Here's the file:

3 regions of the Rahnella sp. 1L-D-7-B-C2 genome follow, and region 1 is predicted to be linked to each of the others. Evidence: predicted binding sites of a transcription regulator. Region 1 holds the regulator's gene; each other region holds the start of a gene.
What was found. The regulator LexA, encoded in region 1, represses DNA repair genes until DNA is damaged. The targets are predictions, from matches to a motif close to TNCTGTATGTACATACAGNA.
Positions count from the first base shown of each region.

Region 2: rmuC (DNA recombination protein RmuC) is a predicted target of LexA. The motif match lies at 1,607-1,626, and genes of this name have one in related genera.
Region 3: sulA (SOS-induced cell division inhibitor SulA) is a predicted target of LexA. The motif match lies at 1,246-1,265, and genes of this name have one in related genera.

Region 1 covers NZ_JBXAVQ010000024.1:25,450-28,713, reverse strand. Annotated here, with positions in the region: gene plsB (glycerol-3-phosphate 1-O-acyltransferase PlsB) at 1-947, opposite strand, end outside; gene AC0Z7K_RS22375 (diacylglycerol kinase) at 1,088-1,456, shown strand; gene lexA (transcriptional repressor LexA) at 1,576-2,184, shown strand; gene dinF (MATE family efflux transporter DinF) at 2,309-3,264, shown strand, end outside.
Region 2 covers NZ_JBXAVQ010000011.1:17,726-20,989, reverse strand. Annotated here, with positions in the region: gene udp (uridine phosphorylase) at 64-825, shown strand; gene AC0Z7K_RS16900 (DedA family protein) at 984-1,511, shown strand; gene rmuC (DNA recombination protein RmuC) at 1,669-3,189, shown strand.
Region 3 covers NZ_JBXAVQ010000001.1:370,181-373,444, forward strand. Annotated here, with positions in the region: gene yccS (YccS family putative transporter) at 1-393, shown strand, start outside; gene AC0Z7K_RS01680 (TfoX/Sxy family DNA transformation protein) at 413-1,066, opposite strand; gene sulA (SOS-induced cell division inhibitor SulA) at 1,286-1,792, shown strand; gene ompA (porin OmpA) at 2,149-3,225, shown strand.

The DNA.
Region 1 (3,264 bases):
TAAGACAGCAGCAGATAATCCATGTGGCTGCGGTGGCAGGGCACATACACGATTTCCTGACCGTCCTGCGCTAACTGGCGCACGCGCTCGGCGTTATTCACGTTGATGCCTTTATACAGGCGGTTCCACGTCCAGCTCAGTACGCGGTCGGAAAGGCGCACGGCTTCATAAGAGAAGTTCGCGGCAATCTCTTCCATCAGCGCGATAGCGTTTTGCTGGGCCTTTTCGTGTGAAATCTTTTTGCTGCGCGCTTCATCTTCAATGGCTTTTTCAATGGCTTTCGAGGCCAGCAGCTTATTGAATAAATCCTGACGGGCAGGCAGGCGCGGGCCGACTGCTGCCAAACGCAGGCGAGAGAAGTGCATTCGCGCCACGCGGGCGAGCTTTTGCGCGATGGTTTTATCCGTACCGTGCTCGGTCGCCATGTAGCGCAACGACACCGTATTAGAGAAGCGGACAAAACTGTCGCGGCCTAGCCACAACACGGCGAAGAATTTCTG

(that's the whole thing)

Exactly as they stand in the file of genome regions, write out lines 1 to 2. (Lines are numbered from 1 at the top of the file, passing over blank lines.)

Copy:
3 regions of the Rahnella sp. 1L-D-7-B-C2 genome follow, and region 1 is predicted to be linked to each of the others. Evidence: predicted binding sites of a transcription regulator. Region 1 holds the regulator's gene; each other region holds the start of a gene.
What was found. The regulator LexA, encoded in region 1, represses DNA repair genes until DNA is damaged. The targets are predictions, from matches to a motif close to TNCTGTATGTACATACAGNA.